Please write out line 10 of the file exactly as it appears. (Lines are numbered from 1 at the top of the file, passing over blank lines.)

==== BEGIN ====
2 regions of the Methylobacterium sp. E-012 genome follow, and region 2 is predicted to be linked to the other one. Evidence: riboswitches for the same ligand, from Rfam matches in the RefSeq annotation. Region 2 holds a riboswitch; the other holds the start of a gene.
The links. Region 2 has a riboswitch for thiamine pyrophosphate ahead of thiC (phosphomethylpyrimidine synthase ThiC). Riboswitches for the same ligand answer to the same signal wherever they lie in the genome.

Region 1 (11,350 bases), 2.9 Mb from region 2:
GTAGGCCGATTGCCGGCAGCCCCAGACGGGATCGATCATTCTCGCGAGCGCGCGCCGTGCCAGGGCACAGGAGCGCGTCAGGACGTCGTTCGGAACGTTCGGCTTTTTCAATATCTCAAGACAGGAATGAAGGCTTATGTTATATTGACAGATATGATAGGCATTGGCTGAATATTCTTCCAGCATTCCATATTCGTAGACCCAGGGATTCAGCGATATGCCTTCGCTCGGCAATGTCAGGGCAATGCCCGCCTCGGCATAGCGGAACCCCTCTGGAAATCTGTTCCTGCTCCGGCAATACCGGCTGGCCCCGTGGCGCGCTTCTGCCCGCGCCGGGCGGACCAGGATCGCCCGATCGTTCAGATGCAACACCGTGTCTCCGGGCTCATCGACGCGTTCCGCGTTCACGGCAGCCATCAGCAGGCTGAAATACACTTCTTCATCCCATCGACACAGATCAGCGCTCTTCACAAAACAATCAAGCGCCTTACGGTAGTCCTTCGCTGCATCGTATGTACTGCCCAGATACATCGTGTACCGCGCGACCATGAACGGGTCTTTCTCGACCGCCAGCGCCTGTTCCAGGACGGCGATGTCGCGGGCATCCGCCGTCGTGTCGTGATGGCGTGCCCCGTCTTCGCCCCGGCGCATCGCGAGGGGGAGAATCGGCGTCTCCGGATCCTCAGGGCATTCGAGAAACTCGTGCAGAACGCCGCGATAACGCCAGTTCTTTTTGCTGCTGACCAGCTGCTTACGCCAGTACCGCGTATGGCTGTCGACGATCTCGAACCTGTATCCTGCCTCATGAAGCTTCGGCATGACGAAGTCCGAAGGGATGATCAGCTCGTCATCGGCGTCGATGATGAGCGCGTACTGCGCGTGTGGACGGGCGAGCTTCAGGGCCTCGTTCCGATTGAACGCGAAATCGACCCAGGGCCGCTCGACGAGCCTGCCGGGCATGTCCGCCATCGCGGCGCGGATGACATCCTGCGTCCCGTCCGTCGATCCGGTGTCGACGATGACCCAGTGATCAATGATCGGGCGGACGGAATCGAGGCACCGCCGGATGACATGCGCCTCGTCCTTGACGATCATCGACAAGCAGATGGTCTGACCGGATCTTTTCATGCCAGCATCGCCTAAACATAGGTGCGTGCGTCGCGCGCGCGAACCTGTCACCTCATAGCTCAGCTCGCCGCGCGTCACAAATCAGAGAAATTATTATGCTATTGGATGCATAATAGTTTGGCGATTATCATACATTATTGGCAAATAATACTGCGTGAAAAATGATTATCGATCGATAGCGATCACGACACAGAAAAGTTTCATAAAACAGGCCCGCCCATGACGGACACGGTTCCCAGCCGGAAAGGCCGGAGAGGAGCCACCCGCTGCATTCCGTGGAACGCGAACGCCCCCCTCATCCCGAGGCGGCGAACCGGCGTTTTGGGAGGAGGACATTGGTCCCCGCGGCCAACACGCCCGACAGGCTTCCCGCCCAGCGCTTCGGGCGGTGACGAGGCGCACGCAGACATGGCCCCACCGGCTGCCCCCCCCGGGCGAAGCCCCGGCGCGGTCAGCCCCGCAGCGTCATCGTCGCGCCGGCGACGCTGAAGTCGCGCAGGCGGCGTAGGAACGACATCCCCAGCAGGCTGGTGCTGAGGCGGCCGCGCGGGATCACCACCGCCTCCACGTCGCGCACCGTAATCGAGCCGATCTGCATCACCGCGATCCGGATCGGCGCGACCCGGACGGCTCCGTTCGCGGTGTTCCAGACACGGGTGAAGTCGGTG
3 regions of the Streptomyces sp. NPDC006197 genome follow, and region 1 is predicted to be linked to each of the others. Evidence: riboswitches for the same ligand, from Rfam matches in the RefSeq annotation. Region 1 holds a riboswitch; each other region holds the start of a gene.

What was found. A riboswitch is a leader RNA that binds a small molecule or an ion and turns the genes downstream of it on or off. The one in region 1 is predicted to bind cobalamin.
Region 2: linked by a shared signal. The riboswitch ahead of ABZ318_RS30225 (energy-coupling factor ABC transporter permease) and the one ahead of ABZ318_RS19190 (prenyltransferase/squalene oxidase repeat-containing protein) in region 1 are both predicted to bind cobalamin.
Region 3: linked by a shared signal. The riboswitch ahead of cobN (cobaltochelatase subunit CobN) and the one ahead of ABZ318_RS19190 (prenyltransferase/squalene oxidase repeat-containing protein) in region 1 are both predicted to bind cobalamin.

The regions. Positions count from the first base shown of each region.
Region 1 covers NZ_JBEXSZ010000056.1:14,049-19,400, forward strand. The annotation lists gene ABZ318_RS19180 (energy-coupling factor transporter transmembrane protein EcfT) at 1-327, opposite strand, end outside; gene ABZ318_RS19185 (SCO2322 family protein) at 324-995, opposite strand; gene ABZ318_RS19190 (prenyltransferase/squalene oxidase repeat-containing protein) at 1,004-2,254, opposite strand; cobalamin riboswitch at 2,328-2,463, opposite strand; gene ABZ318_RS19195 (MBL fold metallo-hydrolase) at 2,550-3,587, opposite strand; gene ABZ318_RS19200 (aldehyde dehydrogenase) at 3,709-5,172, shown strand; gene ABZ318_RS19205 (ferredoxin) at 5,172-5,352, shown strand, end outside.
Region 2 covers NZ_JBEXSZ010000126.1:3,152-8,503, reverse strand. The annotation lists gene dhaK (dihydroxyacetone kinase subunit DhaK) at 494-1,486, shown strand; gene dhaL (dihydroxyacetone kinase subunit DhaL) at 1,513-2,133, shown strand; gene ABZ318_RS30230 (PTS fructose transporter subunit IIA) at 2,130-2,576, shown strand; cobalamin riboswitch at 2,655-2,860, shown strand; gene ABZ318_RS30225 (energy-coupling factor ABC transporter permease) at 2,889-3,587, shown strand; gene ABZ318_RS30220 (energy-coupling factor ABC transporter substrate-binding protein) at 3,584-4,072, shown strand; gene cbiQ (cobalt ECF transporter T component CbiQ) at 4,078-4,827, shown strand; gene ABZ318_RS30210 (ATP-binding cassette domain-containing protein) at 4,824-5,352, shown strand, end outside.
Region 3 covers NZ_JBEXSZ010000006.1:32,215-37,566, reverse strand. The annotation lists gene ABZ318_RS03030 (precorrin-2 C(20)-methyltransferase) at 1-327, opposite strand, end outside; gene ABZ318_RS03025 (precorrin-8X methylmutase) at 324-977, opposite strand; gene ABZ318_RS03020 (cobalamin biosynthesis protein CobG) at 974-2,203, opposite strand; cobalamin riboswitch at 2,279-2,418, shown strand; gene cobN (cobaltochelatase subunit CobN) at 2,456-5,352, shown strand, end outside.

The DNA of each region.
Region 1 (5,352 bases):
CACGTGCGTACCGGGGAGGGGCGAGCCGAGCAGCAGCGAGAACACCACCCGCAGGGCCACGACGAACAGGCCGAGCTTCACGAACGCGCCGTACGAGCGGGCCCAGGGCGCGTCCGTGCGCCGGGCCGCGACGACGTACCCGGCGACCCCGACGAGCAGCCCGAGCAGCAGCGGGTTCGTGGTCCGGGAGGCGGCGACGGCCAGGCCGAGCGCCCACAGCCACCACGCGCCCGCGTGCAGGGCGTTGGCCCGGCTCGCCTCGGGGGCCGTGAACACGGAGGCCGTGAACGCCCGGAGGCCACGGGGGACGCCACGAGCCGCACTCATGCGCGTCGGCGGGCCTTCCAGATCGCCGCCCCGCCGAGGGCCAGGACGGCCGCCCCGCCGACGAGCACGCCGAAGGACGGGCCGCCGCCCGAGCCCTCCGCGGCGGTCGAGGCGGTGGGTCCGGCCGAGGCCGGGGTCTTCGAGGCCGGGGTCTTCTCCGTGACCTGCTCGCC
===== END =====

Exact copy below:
Region 1 covers NZ_JBEXSZ010000056.1:14,049-19,400, forward strand. The annotation lists gene ABZ318_RS19180 (energy-coupling factor transporter transmembrane protein EcfT) at 1-327, opposite strand, end outside; gene ABZ318_RS19185 (SCO2322 family protein) at 324-995, opposite strand; gene ABZ318_RS19190 (prenyltransferase/squalene oxidase repeat-containing protein) at 1,004-2,254, opposite strand; cobalamin riboswitch at 2,328-2,463, opposite strand; gene ABZ318_RS19195 (MBL fold metallo-hydrolase) at 2,550-3,587, opposite strand; gene ABZ318_RS19200 (aldehyde dehydrogenase) at 3,709-5,172, shown strand; gene ABZ318_RS19205 (ferredoxin) at 5,172-5,352, shown strand, end outside.